(In preparation for swapping my creaky 8-year old PC for a gleaming new laptop, I'm combing through and sorting old files of ancient photos and documents and deleting crap. I came across this review I wrote of John Waters' 2010 book Role Models. It appeared on the alternative art and culture Nude website at the time, but that was yanked down a few years ago now, so I'm posting it here for posterity).
There’s an illuminating anecdote in Prince of Puke John Waters’ new book. In 1957 aged 11 he shoplifted a Little Richard record. Sneaking it onto the hi-fi at his grandmother’s house, Waters felt a spasm of pleasure at the horrified reaction when The Bronze Liberace started wailing “Lucille”: “In one magical moment, every fear of my white family had been laid bare: an uninvited, screaming flamboyant black man was in the living room.” His impulse to épater le bourgeois was already seething even in childhood.
Role Models profiles the various personalities who've warped the wworld-view of cinema’s trash virtuoso, encompassing people from fashion, music, pornography, literature – plus a former member of the Manson Family. Most interesting are the freaks from subterranean Baltimore who anticipate the gallery of grotesques from Waters’ films: a teenage drag queen called Pencil (“rabidly enticing despite his repellent packaging”); Zorro the alcoholic stripper who’d stumble onto the stage already naked snarling, “What the fuck are you looking at?”
Waters shares his thoughts on modern art (“Isn't that the job of contemporary art? To infuriate?”), his ideal death (spontaneous combustion), a social history of his favourite squalid Baltimore dive bars, his philosophy of success (“True success is figuring out your life and career so you never have to be around jerks”),even his beauty tips (his signature moustache is augmented with Maybelline Expert Eyes in Velvet Black eyeliner).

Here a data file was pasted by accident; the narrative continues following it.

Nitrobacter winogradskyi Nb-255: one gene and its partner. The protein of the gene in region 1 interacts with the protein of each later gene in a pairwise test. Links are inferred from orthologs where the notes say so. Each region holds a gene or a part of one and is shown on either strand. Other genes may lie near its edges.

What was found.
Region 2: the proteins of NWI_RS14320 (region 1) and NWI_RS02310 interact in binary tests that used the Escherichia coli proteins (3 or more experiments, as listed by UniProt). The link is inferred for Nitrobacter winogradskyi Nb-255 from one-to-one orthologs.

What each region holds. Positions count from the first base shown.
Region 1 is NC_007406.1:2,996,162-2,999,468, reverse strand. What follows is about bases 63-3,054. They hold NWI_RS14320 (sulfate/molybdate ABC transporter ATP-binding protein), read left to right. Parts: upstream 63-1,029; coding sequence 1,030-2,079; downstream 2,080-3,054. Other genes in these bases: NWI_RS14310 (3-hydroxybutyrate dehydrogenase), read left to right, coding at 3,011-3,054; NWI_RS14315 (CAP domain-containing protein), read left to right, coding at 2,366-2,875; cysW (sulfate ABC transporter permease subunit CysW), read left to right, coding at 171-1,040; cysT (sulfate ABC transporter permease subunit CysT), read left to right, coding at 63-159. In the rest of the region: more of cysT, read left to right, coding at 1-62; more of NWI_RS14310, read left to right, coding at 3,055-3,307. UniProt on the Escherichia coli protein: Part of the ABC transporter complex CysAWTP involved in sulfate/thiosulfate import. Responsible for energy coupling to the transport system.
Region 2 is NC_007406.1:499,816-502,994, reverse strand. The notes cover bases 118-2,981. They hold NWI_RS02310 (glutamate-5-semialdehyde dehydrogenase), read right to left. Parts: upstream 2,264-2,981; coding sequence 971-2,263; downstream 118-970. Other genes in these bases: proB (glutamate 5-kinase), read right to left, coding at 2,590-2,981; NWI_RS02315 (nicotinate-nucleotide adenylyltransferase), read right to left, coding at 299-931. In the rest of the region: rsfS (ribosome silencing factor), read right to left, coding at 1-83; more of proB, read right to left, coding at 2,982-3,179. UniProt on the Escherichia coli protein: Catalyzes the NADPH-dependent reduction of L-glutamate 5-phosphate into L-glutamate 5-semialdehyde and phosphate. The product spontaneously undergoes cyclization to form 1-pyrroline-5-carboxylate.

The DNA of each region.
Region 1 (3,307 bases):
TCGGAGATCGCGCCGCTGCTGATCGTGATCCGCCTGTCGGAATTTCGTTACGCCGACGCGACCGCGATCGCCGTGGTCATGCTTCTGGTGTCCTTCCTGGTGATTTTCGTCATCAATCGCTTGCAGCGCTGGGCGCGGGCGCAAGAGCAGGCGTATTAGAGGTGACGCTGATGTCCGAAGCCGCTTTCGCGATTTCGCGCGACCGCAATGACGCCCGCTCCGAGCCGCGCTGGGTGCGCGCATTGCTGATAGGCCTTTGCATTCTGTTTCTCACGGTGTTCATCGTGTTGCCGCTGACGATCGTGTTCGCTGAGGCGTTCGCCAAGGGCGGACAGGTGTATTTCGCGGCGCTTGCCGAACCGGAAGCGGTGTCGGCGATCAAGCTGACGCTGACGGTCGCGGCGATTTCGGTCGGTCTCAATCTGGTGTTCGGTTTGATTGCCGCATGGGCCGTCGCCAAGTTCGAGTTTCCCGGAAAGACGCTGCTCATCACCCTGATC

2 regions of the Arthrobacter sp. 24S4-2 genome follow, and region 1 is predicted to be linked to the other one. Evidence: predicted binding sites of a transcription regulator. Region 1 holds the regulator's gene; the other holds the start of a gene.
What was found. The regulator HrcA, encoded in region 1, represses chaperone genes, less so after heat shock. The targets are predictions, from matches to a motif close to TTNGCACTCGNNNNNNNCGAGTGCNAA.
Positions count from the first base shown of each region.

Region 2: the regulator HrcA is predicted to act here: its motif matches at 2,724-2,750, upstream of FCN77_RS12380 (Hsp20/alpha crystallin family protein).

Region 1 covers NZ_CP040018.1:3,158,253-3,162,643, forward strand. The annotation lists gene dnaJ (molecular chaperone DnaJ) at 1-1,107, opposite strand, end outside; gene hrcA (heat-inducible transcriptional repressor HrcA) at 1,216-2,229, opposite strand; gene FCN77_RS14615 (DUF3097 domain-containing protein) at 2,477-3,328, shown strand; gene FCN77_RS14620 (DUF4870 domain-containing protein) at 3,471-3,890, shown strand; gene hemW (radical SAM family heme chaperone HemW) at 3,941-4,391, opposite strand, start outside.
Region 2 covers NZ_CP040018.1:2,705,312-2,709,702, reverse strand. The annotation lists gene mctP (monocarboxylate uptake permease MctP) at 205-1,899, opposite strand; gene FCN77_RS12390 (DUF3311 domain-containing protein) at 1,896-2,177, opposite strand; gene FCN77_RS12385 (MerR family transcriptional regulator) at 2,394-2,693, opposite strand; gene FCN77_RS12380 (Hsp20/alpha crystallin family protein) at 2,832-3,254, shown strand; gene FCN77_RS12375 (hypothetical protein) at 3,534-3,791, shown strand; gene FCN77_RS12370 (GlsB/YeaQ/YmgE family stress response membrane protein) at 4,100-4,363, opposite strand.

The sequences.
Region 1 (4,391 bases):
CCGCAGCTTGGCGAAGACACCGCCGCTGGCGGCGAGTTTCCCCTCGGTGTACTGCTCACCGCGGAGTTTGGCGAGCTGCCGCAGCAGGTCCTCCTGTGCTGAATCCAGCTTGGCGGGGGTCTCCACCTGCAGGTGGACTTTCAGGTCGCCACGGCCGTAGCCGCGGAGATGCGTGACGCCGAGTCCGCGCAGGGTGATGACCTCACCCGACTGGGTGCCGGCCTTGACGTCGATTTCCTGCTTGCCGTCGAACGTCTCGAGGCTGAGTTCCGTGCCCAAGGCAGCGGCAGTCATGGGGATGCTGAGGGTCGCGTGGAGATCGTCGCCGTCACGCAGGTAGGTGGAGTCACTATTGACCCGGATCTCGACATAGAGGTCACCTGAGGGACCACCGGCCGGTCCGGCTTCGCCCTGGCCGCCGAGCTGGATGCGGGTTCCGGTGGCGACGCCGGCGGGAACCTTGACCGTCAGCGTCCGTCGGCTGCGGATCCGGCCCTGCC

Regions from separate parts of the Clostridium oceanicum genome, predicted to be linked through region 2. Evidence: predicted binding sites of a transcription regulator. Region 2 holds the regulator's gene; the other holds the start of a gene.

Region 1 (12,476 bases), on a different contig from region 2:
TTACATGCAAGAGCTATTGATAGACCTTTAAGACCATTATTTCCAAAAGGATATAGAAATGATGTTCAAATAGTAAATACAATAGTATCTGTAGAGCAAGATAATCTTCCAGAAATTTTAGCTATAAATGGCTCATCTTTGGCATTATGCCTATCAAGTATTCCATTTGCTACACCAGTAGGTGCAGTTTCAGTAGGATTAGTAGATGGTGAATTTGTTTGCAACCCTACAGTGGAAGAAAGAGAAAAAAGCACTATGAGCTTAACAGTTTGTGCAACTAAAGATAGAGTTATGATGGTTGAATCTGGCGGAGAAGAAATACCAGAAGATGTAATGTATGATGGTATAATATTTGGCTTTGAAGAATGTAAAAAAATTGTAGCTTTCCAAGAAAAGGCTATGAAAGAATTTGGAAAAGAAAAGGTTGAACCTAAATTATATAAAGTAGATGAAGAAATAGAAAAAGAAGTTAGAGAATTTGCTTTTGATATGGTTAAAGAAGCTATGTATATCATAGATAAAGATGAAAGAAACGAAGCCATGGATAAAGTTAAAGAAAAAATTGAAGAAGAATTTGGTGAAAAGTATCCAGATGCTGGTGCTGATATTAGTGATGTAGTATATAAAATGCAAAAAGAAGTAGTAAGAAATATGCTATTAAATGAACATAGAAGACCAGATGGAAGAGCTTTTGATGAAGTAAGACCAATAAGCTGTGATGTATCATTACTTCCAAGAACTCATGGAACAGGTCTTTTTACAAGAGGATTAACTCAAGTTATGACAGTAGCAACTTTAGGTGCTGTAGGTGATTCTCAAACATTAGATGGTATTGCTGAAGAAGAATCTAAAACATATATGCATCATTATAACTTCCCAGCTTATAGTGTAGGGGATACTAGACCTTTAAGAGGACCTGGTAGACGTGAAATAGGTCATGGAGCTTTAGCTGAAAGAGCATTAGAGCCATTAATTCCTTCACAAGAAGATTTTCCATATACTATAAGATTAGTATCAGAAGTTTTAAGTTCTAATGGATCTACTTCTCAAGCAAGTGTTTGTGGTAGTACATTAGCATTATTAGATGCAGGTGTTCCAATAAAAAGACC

All of the above photos are swiped from the current issue of i-D magazine. It's a must-have, featuring a lovingly-done interview and fashion spread / homage (by Alasdair McLellan) to cult cinema king and “the peoples’ pervert” John Waters shot on location in Baltimore. It incorporates portraits of Waters, his great regular character actress Mink Stole, a shot of Divine’s tombstone and a fashion model clad in Miuccia Prada’s spring/summer 15 Miu Miu range (inspired by Waters’ 1974 masterpiece Female Trouble) and styled to evoke bad girl Cookie Mueller (1949-1989). The hair and make-up people nicely capture Mueller’s tousled beehive hair-do and winged Brigitte Bardot-style black liquid eyeliner – but the model is considerably softer-looking than the actual tough-as-nails Cookie, and doesn't have Mueller’s home-made tattoos.
Read my epic 2010 interview with Waters here.